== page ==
|One womans mission to save Cambodia
In July, Palm Harbor resident Sophie Stagg returned to the homeland she had not seen since she was a child. In a two-part series, we tell the story of her efforts to help Cambodia's struggling people.
SIEM REAP, CAMBODIA
It is only the first month of monsoon season, but already the streets in this northern Cambodian city are a red sea of mud and potholes.
In the chaotic tide of motor scooters and small pickup trucks, a boy, perhaps 9 or 10, struggles to push a bicycle laden with a mammoth bundle of grass, feed for his family's cow.
A Toyota minivan bumps alongside the boy. Sophie Stagg slides open the window and reaches out, dangling a maroon T-shirt. It is a gift, bought at Wal-Mart in Palm Harbor and carried 10,000 miles for this very purpose, to be given to a child.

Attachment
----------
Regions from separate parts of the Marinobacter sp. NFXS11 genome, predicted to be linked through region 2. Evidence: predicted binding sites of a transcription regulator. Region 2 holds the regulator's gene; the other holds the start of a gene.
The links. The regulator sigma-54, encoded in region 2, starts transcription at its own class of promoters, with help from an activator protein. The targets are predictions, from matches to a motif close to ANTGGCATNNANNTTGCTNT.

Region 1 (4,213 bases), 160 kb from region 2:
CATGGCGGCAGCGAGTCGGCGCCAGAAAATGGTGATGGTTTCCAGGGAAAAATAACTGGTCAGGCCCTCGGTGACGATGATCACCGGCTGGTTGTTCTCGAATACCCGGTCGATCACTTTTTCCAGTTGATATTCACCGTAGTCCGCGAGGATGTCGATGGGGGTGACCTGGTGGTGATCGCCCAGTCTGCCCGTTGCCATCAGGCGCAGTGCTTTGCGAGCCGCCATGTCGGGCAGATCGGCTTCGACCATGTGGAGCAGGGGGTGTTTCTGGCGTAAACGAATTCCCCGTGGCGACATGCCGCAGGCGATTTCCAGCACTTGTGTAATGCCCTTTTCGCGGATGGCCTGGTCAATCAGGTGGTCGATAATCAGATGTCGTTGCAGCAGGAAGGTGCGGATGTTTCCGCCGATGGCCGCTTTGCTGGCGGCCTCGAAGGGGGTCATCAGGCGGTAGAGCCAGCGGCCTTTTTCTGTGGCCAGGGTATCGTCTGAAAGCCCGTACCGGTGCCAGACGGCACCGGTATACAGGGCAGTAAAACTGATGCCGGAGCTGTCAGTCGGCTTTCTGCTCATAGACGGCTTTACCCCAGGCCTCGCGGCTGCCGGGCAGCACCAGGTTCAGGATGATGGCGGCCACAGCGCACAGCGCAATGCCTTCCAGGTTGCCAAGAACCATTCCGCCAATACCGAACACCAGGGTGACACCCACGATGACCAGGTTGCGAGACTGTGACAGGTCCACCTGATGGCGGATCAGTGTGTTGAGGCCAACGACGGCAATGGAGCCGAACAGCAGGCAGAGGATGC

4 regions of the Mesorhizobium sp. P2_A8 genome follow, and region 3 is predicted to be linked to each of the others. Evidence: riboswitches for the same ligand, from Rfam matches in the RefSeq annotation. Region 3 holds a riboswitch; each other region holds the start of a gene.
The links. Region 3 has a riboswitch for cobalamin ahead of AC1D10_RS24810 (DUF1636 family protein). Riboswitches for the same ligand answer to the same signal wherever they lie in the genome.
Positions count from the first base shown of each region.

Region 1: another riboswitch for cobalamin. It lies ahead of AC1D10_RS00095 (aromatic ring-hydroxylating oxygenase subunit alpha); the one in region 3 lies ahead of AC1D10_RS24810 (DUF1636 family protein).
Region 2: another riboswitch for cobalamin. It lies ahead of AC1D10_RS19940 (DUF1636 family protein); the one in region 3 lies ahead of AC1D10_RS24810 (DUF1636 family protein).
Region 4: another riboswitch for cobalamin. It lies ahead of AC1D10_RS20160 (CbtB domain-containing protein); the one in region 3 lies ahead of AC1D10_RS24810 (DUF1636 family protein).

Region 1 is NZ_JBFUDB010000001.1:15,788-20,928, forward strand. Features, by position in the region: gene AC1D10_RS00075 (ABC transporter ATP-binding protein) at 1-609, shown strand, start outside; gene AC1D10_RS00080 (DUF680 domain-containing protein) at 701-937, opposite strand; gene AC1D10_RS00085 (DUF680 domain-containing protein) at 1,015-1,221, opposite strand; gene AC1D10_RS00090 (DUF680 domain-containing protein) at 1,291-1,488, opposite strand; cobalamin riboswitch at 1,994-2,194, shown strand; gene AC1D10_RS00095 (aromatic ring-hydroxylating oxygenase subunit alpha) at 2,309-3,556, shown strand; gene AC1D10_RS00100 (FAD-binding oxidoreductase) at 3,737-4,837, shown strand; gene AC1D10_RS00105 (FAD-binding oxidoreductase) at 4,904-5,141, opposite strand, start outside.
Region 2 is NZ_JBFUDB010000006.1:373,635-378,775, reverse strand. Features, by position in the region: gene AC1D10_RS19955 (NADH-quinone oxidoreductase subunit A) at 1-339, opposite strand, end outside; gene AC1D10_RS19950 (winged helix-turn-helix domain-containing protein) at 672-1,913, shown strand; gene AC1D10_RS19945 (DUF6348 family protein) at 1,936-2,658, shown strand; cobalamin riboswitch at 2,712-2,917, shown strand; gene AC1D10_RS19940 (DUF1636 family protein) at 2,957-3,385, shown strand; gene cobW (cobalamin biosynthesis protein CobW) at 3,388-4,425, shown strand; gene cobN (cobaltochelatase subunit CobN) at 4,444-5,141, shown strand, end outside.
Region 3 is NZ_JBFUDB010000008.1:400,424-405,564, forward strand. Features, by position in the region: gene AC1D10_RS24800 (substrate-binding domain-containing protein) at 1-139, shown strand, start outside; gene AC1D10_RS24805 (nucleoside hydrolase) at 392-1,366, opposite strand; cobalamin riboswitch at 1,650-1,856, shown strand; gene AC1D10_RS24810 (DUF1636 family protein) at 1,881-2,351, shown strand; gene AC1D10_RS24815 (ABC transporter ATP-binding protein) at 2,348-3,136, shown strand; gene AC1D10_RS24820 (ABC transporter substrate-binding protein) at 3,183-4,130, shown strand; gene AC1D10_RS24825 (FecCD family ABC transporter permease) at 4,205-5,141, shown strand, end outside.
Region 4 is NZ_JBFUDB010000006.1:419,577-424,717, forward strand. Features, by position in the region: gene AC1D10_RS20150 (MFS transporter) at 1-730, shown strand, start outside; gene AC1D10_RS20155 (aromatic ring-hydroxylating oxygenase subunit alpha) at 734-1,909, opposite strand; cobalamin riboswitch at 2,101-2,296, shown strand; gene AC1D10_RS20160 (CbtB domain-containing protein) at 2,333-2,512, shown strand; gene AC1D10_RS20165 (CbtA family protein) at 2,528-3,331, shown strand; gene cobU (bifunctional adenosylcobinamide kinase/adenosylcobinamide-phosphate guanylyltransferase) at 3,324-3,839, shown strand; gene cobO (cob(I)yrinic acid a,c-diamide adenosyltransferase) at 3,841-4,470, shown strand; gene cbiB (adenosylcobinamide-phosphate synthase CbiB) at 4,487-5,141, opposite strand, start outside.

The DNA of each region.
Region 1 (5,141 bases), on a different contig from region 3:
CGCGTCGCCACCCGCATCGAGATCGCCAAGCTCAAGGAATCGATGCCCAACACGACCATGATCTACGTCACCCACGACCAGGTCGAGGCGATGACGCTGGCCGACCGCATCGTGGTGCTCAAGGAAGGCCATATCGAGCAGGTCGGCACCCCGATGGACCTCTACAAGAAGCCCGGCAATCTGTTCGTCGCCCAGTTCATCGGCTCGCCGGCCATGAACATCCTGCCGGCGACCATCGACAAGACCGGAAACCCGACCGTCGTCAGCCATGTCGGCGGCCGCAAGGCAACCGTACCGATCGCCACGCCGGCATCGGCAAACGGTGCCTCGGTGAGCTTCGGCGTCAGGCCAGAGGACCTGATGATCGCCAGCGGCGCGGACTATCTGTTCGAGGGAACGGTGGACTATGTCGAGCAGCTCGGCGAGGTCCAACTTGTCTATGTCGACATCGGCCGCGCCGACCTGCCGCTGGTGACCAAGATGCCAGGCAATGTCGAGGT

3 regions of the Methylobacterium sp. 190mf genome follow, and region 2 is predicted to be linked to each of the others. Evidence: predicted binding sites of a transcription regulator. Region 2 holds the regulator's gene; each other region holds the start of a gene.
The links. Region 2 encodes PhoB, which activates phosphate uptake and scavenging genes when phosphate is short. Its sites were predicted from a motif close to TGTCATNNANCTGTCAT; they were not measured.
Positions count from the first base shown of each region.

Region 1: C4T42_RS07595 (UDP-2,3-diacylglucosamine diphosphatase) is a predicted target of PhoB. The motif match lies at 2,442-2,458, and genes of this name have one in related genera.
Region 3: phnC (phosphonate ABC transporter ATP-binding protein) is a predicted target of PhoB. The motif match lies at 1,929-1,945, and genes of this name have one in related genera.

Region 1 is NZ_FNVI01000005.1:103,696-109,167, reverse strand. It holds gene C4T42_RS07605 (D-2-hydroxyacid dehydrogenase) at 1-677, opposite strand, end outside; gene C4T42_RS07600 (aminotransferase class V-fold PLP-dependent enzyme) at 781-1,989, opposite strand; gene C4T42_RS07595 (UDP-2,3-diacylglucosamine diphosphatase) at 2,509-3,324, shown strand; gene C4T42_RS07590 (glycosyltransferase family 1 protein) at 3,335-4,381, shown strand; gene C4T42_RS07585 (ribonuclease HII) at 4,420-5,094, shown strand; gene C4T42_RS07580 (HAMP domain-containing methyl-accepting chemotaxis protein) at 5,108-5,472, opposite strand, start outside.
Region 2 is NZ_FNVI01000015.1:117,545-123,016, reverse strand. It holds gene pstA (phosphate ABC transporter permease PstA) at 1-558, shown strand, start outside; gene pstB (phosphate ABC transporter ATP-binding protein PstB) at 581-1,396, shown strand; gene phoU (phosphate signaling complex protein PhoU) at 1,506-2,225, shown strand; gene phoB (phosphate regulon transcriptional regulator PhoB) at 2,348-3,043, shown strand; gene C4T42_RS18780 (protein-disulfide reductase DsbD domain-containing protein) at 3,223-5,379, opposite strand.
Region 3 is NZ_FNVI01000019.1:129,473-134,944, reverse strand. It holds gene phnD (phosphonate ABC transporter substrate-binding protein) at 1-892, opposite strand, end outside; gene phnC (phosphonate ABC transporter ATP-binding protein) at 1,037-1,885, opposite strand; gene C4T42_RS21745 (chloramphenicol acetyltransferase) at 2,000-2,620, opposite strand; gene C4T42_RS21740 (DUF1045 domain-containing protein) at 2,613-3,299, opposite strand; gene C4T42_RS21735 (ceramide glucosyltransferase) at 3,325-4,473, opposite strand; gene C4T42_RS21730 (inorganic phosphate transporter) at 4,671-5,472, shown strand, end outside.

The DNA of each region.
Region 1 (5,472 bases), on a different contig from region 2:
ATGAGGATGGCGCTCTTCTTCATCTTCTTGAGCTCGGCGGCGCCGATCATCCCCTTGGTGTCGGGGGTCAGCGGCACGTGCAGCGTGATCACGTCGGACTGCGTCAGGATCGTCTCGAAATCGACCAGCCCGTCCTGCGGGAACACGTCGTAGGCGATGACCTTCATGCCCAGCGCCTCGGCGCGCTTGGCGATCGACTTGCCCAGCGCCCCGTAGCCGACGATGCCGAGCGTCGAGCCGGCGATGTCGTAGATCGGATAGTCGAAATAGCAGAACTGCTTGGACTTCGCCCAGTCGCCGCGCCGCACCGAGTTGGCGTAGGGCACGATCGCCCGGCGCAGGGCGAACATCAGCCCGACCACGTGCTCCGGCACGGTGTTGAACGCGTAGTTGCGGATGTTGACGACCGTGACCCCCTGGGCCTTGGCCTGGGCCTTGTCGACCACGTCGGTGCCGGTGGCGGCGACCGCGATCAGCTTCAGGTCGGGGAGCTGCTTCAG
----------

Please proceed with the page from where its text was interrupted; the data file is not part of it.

The boy turns, rain dripping off spikes of black hair plastered to his forehead. With a grin, he reaches for the T-shirt. As he does, Sophie sucks in her breath.
The boy has no left hand.
He is a land mine victim, one of thousands in this Southeast Asian nation where rice paddy workers earn 85 cents a day and babies die of diarrhea. A whole generation in Cambodia has known nothing but civil war and poverty, starvation and disease. They subsist on rice and dried fish, and on the gentle acceptance of suffering taught by their Buddhist faith.
The boy drapes the T-shirt on the handlebars and pushes on. He still needs lots of other things: a prosthetic hand. A good meal. A chance to go to school.
At least Sophie did something. She did what she came here to do -- to help.
Only 5-million kids to go.
PART ONE: FACING THE GHOSTS continued
PART TWO: LOVE AND MONEY